Over at Salon, there’s an excerpt from Christian G. Appy’s new book American Reckoning: The Vietnam War and Our National Identity, which was published by Viking in February. Appy is a professor of history at the University of Massachusetts, Amherst, and the author of two previous books on the Vietnam War. Patriots: The Vietnam War Remembered from All Sides was a main selection of BOMC and won the Massachusetts Book Award for nonfiction.
In his new book, Appy posits that the myth of American exceptionalism is a lie—and that our country has not been a force for good. Appy believes that “only an honest accounting of our actual history will allow us to chart a new path.”
My main argument is that the Vietnam War shattered the central tenet of American national identity—the broad faith that the United States is a unique force for good in the world, superior not only in its military and economic power, but in the quality of its government and institutions, the character and morality of its people, and its way of life. A common term for this belief is “American exceptionalism.” Because that term has been bandied about so much in recent years as a political slogan and a litmus test of patriotism, we need to be reminded that it has deep roots and meaning throughout our history. In many ways the nation was founded on the faith that it was blessed with unrivaled resources, freedoms, and prospects. So deep were those convictions they took on the power of myth—they were beyond debate. Dissenting movements throughout our history did little to challenge the faith.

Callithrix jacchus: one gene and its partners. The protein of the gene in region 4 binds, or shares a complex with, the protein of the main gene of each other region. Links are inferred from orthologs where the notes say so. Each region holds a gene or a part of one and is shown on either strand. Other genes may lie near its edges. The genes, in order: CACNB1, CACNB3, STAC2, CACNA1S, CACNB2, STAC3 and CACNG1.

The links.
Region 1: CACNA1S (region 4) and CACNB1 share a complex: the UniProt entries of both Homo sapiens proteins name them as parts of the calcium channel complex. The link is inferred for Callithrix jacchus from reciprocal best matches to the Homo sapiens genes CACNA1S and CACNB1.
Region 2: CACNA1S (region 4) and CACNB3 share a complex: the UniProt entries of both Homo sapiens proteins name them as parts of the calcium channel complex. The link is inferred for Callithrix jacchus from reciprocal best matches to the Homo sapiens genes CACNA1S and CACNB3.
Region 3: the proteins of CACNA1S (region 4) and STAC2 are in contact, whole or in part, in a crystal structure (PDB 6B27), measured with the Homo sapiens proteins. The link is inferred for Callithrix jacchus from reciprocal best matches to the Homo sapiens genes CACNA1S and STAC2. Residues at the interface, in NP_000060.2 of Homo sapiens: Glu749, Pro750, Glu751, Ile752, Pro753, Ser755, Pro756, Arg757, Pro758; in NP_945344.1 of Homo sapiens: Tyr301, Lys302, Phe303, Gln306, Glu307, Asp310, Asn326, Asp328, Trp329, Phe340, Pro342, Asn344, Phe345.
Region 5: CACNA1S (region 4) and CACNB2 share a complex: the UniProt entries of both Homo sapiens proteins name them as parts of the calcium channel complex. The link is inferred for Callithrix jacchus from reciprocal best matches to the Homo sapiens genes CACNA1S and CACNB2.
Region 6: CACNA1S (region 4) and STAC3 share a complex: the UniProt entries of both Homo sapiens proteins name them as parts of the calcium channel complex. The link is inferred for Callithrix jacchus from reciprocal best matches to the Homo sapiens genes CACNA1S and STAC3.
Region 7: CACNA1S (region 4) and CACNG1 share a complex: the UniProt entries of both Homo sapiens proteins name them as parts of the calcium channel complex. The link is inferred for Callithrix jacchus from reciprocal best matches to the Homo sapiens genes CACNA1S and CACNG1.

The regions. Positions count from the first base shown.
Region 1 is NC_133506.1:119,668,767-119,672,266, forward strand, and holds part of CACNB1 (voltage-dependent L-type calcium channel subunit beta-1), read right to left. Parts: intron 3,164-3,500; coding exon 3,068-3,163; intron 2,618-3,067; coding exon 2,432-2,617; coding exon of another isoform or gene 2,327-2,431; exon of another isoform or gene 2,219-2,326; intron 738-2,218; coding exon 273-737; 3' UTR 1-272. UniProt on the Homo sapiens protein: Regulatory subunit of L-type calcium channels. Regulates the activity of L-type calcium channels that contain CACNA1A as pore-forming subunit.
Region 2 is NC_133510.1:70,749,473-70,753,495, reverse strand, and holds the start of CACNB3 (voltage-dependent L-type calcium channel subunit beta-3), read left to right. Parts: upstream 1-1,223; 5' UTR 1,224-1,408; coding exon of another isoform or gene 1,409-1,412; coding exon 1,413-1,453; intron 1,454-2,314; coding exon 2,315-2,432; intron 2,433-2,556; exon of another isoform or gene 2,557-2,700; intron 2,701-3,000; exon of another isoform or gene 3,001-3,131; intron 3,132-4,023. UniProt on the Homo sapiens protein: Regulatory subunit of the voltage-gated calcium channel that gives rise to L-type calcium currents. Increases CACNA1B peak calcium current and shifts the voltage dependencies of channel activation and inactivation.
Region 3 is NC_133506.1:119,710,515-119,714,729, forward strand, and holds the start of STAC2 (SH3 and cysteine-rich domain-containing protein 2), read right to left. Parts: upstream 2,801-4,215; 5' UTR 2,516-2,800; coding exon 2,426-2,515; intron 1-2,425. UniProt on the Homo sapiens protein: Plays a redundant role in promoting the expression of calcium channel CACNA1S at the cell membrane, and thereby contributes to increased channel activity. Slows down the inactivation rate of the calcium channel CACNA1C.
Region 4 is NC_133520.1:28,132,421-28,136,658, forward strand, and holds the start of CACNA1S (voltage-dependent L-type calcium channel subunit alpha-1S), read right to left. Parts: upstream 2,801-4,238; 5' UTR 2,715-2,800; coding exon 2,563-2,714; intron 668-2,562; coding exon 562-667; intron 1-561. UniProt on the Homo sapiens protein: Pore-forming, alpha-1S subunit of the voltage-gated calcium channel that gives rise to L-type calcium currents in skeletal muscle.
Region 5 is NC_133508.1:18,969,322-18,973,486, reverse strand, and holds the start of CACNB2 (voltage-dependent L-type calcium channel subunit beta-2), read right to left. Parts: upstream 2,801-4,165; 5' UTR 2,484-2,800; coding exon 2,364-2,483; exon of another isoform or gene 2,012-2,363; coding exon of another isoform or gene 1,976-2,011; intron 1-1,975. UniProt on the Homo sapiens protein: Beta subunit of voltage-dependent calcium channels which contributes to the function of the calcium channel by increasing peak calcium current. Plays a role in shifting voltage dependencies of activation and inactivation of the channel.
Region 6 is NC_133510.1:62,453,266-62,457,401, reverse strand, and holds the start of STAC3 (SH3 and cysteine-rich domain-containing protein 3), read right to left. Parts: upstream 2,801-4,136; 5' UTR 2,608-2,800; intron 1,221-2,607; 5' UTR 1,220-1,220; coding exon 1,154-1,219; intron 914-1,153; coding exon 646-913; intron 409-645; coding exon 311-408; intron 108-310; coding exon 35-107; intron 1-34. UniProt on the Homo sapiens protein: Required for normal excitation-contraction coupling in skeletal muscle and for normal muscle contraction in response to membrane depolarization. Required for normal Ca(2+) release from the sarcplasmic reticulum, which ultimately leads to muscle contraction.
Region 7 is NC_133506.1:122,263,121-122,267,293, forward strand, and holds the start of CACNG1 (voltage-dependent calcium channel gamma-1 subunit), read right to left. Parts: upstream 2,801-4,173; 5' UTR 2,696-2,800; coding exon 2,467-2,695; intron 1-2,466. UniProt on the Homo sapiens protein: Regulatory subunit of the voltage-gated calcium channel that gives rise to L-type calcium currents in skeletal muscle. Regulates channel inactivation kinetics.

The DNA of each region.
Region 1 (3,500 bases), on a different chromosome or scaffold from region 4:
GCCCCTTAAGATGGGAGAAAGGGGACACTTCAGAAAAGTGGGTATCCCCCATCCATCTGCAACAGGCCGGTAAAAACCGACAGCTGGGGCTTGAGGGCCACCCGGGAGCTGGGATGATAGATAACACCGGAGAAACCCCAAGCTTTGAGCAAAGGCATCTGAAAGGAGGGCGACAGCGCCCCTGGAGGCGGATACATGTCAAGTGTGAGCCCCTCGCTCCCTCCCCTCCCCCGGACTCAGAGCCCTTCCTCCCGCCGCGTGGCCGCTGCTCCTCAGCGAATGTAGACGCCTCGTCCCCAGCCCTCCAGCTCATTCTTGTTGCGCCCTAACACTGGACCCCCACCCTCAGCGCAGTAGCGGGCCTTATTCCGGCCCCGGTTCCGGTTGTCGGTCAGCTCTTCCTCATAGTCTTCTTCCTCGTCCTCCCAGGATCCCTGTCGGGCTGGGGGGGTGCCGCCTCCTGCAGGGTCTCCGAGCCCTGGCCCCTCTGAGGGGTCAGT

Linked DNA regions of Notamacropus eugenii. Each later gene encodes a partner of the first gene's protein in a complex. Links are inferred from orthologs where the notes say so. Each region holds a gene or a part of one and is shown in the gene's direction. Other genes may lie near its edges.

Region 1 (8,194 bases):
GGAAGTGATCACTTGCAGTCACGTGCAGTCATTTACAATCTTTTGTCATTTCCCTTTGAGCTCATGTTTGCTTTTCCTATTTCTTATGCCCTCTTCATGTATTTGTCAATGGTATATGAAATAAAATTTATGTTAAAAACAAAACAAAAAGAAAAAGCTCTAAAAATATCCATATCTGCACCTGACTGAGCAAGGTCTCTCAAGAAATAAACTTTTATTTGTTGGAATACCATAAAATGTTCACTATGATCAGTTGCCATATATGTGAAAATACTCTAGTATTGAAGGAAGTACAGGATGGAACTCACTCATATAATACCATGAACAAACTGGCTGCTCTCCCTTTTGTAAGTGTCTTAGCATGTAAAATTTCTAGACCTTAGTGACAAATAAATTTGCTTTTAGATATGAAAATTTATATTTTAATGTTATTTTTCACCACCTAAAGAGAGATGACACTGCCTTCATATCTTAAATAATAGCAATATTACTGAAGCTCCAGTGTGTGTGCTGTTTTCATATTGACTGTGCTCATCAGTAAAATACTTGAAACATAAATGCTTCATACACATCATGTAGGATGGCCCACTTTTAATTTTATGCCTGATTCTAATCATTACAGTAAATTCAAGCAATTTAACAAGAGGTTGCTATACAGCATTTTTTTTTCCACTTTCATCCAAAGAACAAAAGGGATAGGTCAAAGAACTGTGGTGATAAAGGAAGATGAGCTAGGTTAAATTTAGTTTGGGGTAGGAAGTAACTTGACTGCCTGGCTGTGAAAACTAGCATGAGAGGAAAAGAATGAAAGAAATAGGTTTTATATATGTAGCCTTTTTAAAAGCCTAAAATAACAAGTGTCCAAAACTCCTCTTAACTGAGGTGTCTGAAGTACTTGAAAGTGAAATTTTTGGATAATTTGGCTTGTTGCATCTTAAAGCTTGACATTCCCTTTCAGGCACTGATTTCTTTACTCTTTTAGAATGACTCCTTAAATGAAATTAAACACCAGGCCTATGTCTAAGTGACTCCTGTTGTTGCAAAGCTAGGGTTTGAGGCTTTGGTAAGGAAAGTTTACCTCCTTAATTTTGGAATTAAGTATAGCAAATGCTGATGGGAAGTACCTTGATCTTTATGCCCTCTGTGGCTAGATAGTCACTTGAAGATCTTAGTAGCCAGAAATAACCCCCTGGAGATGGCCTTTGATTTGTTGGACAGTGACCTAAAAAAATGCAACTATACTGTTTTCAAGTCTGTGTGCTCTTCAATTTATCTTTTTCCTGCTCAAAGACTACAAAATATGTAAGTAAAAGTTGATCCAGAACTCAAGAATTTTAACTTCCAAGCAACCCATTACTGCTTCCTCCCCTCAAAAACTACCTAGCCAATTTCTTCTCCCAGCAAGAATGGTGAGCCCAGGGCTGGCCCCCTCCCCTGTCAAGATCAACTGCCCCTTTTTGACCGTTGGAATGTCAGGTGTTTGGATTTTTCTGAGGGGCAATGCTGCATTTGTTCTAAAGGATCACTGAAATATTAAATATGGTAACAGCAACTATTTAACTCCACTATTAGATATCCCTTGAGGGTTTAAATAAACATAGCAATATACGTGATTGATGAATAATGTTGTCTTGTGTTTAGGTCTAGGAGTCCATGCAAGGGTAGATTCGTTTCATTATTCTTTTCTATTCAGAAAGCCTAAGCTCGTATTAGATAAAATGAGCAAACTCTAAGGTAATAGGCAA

That’s what made the Vietnam War’s impact so significant. Never before had such a wide range of Americans come to doubt their nation’s superiority; never before had so many questioned its use of military force; never before had so many challenged the assumption that their country had higher moral standards…